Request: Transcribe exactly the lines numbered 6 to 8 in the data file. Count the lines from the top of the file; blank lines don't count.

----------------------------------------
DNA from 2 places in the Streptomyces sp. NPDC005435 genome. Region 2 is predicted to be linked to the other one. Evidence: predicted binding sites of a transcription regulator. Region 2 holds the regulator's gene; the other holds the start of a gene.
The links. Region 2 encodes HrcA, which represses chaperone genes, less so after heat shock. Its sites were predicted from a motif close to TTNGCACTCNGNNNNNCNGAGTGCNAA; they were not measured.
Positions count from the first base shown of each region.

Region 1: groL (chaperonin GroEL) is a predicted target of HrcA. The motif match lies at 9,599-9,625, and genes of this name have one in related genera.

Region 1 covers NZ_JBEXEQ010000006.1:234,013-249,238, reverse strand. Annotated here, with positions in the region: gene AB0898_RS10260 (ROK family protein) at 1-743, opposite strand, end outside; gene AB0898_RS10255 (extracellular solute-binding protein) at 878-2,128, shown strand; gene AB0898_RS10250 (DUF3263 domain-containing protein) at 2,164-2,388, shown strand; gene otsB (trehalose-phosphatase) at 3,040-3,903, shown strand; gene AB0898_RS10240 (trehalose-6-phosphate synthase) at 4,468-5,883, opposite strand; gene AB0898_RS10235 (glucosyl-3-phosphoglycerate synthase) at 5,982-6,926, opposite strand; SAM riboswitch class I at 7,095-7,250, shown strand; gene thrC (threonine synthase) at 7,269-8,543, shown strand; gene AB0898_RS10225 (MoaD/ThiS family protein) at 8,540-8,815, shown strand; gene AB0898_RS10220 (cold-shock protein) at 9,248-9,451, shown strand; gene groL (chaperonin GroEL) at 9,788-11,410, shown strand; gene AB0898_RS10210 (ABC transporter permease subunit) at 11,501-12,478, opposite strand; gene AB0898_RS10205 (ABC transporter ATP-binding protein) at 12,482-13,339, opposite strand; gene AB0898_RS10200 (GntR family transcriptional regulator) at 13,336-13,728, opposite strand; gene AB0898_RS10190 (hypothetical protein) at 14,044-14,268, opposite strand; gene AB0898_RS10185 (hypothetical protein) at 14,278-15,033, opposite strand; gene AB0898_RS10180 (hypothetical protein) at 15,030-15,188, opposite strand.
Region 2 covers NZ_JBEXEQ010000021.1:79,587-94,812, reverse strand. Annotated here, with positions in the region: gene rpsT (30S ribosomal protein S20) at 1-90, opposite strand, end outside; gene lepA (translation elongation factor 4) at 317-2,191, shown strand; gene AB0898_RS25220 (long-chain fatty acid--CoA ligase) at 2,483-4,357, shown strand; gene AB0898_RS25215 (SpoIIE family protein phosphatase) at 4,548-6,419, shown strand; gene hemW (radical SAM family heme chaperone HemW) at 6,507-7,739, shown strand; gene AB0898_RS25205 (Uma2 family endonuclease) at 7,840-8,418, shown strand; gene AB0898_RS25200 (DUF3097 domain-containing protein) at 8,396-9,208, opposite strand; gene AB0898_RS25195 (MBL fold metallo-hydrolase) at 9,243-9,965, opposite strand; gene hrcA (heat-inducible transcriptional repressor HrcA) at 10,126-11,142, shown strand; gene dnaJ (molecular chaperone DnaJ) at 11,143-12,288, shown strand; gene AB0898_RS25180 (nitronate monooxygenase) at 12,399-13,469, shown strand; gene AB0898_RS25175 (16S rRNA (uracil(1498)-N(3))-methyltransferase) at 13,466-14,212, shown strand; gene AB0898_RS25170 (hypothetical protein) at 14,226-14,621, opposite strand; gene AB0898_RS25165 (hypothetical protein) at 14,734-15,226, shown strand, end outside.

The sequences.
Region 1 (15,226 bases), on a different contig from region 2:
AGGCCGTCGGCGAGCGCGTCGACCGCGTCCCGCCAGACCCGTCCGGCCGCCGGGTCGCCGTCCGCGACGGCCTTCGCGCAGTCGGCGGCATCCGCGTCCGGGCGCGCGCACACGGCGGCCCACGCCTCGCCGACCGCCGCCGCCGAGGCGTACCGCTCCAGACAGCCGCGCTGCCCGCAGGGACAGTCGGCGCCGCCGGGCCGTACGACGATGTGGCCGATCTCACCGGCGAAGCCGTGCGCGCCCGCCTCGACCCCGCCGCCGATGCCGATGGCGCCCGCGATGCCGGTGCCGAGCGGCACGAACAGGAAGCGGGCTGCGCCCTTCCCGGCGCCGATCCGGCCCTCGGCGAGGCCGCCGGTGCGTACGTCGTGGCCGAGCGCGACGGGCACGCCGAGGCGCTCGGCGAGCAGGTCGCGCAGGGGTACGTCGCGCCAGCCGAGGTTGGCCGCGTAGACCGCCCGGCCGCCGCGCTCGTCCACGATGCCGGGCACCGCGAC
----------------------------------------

Region 2 covers NZ_JBEXEQ010000021.1:79,587-94,812, reverse strand. Annotated here, with positions in the region: gene rpsT (30S ribosomal protein S20) at 1-90, opposite strand, end outside; gene lepA (translation elongation factor 4) at 317-2,191, shown strand; gene AB0898_RS25220 (long-chain fatty acid--CoA ligase) at 2,483-4,357, shown strand; gene AB0898_RS25215 (SpoIIE family protein phosphatase) at 4,548-6,419, shown strand; gene hemW (radical SAM family heme chaperone HemW) at 6,507-7,739, shown strand; gene AB0898_RS25205 (Uma2 family endonuclease) at 7,840-8,418, shown strand; gene AB0898_RS25200 (DUF3097 domain-containing protein) at 8,396-9,208, opposite strand; gene AB0898_RS25195 (MBL fold metallo-hydrolase) at 9,243-9,965, opposite strand; gene hrcA (heat-inducible transcriptional repressor HrcA) at 10,126-11,142, shown strand; gene dnaJ (molecular chaperone DnaJ) at 11,143-12,288, shown strand; gene AB0898_RS25180 (nitronate monooxygenase) at 12,399-13,469, shown strand; gene AB0898_RS25175 (16S rRNA (uracil(1498)-N(3))-methyltransferase) at 13,466-14,212, shown strand; gene AB0898_RS25170 (hypothetical protein) at 14,226-14,621, opposite strand; gene AB0898_RS25165 (hypothetical protein) at 14,734-15,226, shown strand, end outside.

The sequences.
Region 1 (15,226 bases), on a different contig from region 2: